I managed to get away recently down to Cornwall, in the south-west of England, for a long weekend of landscape photography.
We were in the middle of a bout of severe winter storms which made photography that weekend a little tricky, but I managed to get up on to Bodmin Moor during a brief lull to take photos of some of the granite tors there.
After one and a half chilly hours on an exposed hillside I was just beginning to think of winding down and packing up. I turned my back for just a moment to check on the cloud cover and the setting sun. Crack. A sudden, powerful gust had picked up the tripod and camera, and thrown it against one of granite rocks. I turned back just in time to see a piece of circuit board fly into the air. Not good.
I cursed my own stupidity at not weighing down the tripod with my backpack for extra stability. Worse, though, was the fact that I had (deliberately) not renewed my photo insurance for this year. Times are hard, we have to be careful with money, so I thought it would be prudent to save the money for something we really need, like, oh, shoes for the children.
However, when I finally got back to the cottage and had warmed up enough to take a close look at the damage I was pleasantly surprised. The Lee filter (prone to scratching at the best of times) and attachment were untouched. My 5D had some deep scratches on the corner that hit the rock, revealing the alloy underneath the black veneer, and some deep scratches on the LCD screen, but that was it. The glass of my trusty 17-40mm lens was untouched, but the rear barrel (as you can see in the photo) had sheared off from the force of the blow.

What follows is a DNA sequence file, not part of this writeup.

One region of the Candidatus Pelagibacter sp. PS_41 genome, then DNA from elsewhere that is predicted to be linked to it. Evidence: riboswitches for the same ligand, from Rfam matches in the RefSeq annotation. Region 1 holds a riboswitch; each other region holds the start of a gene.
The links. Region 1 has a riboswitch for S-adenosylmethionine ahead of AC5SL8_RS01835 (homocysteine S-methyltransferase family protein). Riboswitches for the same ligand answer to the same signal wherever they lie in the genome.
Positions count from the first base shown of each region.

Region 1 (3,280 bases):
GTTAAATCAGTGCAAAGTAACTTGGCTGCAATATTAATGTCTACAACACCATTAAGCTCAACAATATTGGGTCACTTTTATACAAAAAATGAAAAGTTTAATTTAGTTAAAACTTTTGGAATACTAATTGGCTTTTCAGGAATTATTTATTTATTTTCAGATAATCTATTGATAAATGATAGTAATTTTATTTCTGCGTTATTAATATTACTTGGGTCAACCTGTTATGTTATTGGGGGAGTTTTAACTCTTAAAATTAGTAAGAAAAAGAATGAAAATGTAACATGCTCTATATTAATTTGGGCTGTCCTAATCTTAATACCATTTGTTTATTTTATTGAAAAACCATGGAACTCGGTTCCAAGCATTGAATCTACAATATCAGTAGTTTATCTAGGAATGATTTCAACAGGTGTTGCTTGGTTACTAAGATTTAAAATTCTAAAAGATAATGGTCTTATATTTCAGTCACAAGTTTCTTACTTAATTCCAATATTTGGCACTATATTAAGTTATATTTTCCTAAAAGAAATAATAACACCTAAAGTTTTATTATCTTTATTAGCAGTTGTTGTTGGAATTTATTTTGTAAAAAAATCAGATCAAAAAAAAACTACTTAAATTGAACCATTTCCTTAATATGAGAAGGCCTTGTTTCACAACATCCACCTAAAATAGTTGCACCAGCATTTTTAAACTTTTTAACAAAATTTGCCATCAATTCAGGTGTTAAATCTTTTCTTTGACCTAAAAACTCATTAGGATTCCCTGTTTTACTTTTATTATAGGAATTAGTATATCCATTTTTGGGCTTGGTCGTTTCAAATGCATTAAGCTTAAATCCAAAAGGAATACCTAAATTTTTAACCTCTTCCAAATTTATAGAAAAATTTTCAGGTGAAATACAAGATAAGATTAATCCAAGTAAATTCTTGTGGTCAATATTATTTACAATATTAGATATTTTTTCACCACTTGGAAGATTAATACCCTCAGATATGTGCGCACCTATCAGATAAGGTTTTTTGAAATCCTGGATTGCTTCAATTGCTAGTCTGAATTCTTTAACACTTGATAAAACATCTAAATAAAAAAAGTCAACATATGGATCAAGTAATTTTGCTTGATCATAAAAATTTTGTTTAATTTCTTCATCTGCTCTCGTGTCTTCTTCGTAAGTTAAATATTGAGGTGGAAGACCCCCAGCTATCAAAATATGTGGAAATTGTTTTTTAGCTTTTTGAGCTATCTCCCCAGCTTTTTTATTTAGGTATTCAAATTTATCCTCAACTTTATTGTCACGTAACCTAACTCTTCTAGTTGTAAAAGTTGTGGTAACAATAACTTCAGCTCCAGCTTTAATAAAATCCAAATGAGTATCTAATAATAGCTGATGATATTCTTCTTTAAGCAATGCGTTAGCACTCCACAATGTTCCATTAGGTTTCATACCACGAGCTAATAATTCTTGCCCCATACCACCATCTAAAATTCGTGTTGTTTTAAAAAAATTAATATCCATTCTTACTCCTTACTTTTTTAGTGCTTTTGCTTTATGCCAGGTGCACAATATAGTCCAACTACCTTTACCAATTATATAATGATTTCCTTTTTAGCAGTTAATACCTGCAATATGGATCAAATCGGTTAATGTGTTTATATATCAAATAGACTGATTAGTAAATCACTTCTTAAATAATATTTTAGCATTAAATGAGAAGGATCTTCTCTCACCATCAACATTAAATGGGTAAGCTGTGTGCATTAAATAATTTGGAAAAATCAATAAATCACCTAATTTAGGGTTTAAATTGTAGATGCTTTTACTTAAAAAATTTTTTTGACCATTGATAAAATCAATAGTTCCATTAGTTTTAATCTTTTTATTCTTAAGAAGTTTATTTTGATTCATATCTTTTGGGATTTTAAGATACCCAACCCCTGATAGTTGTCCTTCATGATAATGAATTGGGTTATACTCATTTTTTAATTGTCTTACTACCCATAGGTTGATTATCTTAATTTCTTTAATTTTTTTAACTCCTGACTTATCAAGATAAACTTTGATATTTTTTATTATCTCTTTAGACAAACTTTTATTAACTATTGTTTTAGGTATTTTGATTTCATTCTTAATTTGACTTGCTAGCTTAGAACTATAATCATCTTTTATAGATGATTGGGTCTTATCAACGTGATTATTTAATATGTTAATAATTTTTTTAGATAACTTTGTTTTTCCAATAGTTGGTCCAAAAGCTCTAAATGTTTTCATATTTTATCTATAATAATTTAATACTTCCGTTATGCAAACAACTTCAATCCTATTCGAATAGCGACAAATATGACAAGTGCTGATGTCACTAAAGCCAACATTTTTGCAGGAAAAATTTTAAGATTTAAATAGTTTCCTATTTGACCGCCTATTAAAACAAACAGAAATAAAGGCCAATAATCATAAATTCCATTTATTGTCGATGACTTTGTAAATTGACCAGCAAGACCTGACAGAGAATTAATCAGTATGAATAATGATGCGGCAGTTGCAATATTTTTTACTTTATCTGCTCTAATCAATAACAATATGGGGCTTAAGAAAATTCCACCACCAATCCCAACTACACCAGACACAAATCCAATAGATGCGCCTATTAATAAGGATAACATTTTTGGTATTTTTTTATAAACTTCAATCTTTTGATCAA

Back in London I took the lens along to the Canon Repair Centre in person. No problem, they said. The next day they emailed me an estimate for the repairs: £88, including tax. I was expecting a lot more (although as my wife pointed out, this is still three or four pairs of shoes for the children). A week later the work is done, and as I sit here typing this I am expecting UPS to turn up at any minute with my lens.
I have to say that I have been very impressed with the service I've received from the Repair Centre. They really put the "can" in Canon (and yes, I did have to think about that one for a little while. I would never have made a good copywriter).
Attached is the last photo I took before the accident. It was about forty minutes before sunset, high up on Bodmin Moor (about 1,180 feet or 360m). Although it looks calm in the photo there was a with a strong south-westerly wind, probably gusting up to 35-40mph. I believe the culprit responsible for wrecking my lens is the shifty looking piece of granite at centre front. Yes, the one with the lichen.
So, has anyone else had any equipment catastrophes that they would like to share?